Katie Mansfield, known as Tragic Girls Art, has been a tenured DIY Festival Artisan and is the cover artist for this year’s Craft Lake City DIY Fest Issue.

Tragic With A Twist: Katie Mansfield of Tragic Girls

Interviews & Features

At first glance, you might think a graphic T-shirt displaying a retro comic babe with swinging chainsaw tits is nothing more than it seems: A kick-ass design and one hell of a fashion statement. But like all works from art and apparel brand Tragic Girls, there is deeper meaning in the details. Each piece in Tragic Girls’ art and clothing collection blends dark humor with a nostalgic style and just enough satire to make tongue-in-cheek commentary on social issues.

Tragic Girls was founded in 2017 by Katie Mansfield. A daughter of two creative parents, Mansfield was surrounded by art as early as she can remember. “I remember always drawing during school, after school, during work, after work, basically all the time—especially when I was supposed to be doing something else,” Mansfield says. She named her first drawing “Faces with Legs on There,” a very on-the-nose, poetic description of a preschooler’s smiley face with legs.

From there, Mansfield’s artistic endeavors progressed from stick figures to music. “Originally, I did want to go into music. I’ve been in several bands over the years,” she says. Mansfield felt a particular affinity for jazz and began studying that style in her early college years. However, the affair with jazz was short and sweet, and in the end, Mansfield says it was graphic art that won her heart.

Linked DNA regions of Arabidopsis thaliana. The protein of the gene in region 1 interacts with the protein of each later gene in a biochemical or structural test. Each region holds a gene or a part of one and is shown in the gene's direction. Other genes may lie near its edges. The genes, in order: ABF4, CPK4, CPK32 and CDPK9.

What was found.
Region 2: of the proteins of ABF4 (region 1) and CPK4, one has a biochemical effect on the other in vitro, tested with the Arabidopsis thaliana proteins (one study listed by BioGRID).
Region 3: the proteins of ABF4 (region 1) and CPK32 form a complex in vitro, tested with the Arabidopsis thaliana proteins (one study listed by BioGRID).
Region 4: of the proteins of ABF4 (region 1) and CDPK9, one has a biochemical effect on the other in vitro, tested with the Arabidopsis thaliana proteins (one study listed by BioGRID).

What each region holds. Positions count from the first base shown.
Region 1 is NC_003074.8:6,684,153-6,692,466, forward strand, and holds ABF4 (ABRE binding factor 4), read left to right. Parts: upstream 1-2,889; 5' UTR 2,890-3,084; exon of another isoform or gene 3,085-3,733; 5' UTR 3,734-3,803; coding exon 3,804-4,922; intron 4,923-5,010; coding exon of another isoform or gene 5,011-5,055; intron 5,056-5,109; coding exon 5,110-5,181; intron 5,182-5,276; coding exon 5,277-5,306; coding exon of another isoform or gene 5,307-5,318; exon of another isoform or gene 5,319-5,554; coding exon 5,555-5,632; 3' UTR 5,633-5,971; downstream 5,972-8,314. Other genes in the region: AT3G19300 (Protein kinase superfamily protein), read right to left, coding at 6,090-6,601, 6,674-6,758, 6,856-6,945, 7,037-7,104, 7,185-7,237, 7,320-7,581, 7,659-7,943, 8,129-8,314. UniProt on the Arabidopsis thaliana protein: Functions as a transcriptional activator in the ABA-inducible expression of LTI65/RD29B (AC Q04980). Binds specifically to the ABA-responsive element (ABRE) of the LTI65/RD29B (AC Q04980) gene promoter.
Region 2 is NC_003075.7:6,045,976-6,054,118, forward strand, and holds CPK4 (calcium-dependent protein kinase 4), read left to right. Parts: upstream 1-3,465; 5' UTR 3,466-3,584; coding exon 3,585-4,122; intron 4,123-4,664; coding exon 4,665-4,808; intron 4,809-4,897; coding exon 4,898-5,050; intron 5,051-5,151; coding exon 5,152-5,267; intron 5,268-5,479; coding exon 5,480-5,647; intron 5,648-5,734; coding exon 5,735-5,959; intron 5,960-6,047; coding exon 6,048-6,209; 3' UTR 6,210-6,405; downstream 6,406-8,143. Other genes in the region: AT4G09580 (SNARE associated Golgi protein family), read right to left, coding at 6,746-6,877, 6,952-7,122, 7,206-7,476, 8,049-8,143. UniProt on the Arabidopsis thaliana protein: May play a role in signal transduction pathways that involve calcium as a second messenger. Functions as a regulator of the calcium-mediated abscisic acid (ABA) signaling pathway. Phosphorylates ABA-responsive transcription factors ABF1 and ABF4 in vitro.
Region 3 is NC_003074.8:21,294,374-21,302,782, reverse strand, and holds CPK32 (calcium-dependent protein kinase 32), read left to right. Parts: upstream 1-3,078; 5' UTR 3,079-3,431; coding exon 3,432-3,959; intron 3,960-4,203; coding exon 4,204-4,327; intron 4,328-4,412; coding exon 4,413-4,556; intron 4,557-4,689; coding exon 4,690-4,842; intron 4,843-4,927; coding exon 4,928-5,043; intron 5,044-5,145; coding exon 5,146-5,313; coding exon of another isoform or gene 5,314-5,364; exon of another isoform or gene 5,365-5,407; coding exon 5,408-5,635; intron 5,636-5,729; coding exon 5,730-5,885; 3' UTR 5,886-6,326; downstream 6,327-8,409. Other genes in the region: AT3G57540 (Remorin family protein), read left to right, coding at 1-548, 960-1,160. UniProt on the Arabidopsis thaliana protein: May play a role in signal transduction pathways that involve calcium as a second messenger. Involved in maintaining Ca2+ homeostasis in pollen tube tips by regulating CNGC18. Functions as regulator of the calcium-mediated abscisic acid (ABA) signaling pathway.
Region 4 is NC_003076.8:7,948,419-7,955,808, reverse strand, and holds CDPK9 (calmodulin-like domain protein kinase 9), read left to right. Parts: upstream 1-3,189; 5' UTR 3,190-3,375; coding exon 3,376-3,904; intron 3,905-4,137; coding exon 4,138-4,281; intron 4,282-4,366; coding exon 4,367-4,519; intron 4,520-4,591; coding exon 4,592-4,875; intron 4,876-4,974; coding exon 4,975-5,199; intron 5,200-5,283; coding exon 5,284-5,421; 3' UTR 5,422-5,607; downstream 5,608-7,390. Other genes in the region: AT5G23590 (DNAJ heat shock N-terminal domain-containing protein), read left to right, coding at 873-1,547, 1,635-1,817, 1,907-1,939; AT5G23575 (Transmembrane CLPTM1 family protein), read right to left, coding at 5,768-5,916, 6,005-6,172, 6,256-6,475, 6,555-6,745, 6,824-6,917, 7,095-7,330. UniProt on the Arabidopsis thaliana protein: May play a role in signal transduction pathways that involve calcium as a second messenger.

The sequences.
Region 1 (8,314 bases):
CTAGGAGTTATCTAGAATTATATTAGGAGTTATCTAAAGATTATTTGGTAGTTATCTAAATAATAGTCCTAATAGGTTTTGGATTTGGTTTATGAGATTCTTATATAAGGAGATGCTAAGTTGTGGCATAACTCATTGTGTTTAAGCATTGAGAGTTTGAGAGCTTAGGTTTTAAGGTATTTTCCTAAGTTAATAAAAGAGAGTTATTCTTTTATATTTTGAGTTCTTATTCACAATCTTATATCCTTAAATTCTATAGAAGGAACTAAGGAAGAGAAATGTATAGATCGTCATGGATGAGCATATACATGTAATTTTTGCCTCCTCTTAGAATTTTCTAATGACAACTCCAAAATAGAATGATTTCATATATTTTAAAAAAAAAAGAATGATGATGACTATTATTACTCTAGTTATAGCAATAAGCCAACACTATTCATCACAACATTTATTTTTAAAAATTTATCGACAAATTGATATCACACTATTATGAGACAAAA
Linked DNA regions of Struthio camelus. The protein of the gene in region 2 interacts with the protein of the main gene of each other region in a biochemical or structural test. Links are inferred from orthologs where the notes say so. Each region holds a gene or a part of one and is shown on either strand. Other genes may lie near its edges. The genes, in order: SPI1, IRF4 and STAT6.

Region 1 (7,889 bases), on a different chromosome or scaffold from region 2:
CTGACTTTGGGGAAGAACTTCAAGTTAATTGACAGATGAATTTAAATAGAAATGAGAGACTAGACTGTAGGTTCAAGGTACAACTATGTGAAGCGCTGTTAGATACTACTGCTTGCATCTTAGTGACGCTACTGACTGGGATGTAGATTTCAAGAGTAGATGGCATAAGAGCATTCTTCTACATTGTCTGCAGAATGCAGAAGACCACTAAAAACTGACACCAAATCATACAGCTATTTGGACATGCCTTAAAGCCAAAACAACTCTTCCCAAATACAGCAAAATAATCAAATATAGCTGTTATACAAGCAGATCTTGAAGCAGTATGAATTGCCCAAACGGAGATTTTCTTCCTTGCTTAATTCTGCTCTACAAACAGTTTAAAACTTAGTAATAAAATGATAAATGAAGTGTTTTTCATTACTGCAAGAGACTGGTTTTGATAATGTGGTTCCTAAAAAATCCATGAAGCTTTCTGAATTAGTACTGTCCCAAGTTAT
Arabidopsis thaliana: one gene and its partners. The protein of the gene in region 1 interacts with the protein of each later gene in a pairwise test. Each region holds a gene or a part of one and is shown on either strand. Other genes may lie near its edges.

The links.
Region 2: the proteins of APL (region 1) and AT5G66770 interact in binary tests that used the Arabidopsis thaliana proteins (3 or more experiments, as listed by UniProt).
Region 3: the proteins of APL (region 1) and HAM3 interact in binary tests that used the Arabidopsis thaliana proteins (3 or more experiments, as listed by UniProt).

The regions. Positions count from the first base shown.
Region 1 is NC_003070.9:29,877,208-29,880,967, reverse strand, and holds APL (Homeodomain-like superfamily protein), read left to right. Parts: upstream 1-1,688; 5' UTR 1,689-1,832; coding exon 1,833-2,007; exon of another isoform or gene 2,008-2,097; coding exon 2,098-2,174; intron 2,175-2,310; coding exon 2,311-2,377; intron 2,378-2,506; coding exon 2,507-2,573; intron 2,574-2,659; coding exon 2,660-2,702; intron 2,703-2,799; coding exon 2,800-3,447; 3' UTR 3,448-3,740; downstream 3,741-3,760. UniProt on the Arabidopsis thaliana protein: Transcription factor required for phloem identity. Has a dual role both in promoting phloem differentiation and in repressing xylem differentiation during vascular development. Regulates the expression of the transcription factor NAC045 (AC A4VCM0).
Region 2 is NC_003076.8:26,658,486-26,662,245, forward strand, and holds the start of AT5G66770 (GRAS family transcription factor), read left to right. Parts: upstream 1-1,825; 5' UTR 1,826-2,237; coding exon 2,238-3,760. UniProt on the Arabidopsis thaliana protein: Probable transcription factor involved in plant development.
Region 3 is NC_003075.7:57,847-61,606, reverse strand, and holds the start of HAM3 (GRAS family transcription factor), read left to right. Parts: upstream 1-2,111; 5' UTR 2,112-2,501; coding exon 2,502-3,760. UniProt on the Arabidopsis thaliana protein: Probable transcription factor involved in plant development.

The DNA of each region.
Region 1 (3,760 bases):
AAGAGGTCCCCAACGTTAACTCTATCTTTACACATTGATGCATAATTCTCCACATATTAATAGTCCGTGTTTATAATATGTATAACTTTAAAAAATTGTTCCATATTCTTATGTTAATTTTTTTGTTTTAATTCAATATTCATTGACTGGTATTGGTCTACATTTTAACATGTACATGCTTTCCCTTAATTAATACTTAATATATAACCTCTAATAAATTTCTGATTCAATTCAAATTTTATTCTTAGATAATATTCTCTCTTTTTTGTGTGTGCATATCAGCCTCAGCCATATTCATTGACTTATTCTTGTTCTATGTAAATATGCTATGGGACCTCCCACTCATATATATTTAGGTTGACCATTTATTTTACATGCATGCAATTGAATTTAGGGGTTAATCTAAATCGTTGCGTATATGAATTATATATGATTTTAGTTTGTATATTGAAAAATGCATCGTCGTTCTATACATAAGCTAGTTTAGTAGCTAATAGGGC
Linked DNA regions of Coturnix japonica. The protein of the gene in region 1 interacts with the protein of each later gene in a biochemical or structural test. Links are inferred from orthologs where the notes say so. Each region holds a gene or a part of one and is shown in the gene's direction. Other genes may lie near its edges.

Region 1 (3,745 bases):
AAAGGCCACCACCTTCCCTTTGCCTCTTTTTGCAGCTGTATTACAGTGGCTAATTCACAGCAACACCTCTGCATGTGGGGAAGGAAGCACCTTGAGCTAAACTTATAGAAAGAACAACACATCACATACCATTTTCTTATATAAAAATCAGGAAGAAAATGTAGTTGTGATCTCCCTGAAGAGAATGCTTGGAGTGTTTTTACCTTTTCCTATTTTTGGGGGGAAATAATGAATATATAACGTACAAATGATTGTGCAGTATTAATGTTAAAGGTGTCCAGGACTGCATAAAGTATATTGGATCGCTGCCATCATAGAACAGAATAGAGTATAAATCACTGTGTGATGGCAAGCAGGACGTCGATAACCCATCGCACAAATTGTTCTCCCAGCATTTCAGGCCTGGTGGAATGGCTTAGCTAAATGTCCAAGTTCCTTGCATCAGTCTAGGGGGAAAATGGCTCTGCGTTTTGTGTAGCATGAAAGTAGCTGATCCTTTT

"You Should Smile More," digital, 2019.
“You Should Smile More,” digital, 2019.

“I remember always drawing during school, after school, during work, after work, basically all the time.”

After getting a degree in film and media arts, Mansfield worked as a graphic designer for a local company. The position was a respectable entry into the industry, but like most corporate-employed creatives, Mansfield felt stifled by the work. To feed her inner artist, she began pursuing illustration on the side. However, balancing a full-time career and a passion project was no easy task, and Mansfield wasn’t ready to make a bet on her creative endeavors.

Instead, the bet was made for her. By a stroke of bad luck, Mansfield was laid off from her job, although she reflects on the moment as the real jumping-off point in her career. “When I lost my job, I felt like it was my chance to really try to make art work,” she says. “It was terrifying, but I knew I would regret it if I didn’t at least try.” Mansfield threw everything she had into creating her art and brand, visiting conventions and traveling to hone her style. Eventually, all that energy and determination turned into what is now Tragic Girls.